The Siragusa Gallery, nestled on the 16th floor of 162 N. State Street, is one of those rare "diamonds in the rough", often overlooked by critics and artists alike. True it is inside a dormitory for the School of the Art Institute of Chicago, and an outsider attempting to access a new show runs into miles of red tape, but this white-walled gallery has played host to skilled and refreshing student work; work that was conceived without the pressure and hypocrisy of a gallerist or a collector. In many ways the art works found here convey a sense of honesty, which has been decidedly lacking in some of the more well known venues around the "Second City".
This most recent installation, by fibers student Andrea Alonge, embodies this honesty to a tee. Her show manages to be bright, accessible on a variety of levels, and address the universal symptoms of the "human condition" without waxing crass or pretentious.
At first glance Alonge's work appears deceptively simple. Viewers are greeted by an over sized cassette tape, overshadowed by a large inflatable boombox. Snippets of recognizable melodies emerge from a background soundscape layered with dreamlike distortion. The tape, made of cardboard and paint, is easily the size of a larger flat screen T.V.; Its ribbon unravels across the floor, turning into a road which weaves through two quilted islands which make up two halves of a broken heart. The commonality of the materials (cardboard, ribbon, plastic, fabric, and tape) and the deliberate shifting of scale immediately forces the association of childhood, drudging up memories of endless summers filled with carefree imagination, where the simple cardboard box became the projector for a world of self-created fantasy. Alonge invites the viewer to hover over her own plush fantasy landscape, and view it objectively, allowing them the rare glance at an entire symbolic relationship, something that people often don't take the time to consider; a definite "can't see the forest for the trees" sort of issue. Themes of relationship, finding a companion, and dealing with that loss have become the commonplace vernacular of the contemporary generation of artists, who wield these universal themes the same way the old masters wielded religious fables.
The halves of the broken heart, one colorful and carefree, and the other earth-toned and desolate, mirror the duality of a failed relationship. In studying them one begins to piece together a story: The partner leaves to answer the tempting call from a slightly better opportunity, leaving the other to cope with their own stark, brown reality and a library of music that conjures up sour memories. It is refreshing to see a view that doesn't lash out in a blind rage or hopeless melancholy, but gives an overall treatment of pragmatic hindsight. The tone is self critical, sincere, and yet somehow optimistic.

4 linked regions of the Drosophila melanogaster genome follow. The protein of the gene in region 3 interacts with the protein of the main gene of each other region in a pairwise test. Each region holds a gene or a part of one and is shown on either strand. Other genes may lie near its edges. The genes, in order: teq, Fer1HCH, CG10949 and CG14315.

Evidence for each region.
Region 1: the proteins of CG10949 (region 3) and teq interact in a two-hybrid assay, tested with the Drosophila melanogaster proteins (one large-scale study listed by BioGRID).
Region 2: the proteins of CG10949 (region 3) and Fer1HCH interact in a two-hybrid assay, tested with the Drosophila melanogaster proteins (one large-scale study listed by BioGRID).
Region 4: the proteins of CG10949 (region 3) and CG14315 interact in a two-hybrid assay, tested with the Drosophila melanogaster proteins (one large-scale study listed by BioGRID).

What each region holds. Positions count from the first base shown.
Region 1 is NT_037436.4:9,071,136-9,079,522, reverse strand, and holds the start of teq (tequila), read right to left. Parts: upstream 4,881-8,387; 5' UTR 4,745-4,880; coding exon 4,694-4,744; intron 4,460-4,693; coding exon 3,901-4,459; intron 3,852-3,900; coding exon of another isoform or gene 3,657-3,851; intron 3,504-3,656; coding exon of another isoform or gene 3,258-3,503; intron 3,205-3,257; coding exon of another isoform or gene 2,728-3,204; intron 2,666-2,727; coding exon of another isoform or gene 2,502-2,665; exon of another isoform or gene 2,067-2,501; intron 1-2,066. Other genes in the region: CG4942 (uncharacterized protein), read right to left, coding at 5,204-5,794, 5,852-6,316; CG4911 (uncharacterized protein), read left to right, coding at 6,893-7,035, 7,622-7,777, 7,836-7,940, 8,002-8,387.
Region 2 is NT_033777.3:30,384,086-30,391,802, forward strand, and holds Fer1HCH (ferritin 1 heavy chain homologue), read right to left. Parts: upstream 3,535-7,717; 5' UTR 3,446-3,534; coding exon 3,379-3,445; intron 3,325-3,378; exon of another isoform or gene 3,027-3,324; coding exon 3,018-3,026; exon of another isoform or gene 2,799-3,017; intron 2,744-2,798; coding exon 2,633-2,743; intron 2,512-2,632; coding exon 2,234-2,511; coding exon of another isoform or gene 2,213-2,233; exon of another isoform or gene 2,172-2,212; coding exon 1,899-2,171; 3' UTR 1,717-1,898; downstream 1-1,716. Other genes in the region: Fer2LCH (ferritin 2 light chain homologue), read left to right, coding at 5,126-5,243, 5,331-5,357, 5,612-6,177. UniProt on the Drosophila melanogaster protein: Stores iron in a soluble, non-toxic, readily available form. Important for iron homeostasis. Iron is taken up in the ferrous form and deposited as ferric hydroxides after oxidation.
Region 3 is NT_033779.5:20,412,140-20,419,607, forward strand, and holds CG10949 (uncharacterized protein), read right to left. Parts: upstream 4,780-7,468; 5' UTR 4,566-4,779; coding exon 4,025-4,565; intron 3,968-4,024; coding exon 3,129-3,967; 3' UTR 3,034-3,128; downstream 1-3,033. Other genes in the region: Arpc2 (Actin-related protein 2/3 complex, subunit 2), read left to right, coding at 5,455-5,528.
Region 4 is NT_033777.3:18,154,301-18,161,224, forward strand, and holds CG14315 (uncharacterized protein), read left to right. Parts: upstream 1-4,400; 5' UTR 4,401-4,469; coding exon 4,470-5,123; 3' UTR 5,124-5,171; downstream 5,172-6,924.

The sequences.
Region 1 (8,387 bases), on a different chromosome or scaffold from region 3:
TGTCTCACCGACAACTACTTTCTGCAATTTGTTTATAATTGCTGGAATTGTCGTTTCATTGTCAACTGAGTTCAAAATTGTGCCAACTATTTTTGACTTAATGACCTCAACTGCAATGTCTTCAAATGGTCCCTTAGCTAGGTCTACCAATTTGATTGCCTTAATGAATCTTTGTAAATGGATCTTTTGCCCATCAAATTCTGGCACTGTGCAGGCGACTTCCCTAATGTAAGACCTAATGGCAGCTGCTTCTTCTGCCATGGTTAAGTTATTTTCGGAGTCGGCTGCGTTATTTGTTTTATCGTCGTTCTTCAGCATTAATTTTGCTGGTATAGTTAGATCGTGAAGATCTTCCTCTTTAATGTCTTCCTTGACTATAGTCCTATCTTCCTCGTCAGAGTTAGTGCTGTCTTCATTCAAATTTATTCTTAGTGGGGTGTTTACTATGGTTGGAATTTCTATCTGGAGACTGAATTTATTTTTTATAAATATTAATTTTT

The theme of implied impermanence echos throughout. From the references to analog music technology, the inflated "puffed up" aesthetic, or the cardboard construction, there is a subtle undertow of a "fleeting existence". I'm reminded of a an exchange described to me by a former professor of an old man who was being pestered by his grandson:
"What if you could always be happy all the time?" asked the little boy. "I'd hate it!" the old man crassly replied, "Because happiness has no meaning. We cannot hope to define happiness except in it's contrast to sadness. It would be like having birthday cake every day, how many days could you stand it before the frosting and candles started to lose all meaning?"
Even though he probably completely confused his grandson, the old man had a point: It is in the sorrows of relationships that we rationalize ourselves as human beings, quantifying the fleeting moments of ecstatic, carefree joy, with the moments of despair to ultimately figure out who we are. The catalyst to stop and consider these moments can be as obvious as a grandfather's wisdom, or as subtle as a painted ribbon, weaving its way through a patchwork landscape.
Alonge's work has found a chink in the armor of adulthood and takes full advantage of that vulnerability to encourage the viewer to dust off their imaginations and play in the landscape of memory.
The show is up until the 15th of February and is well worth investigating.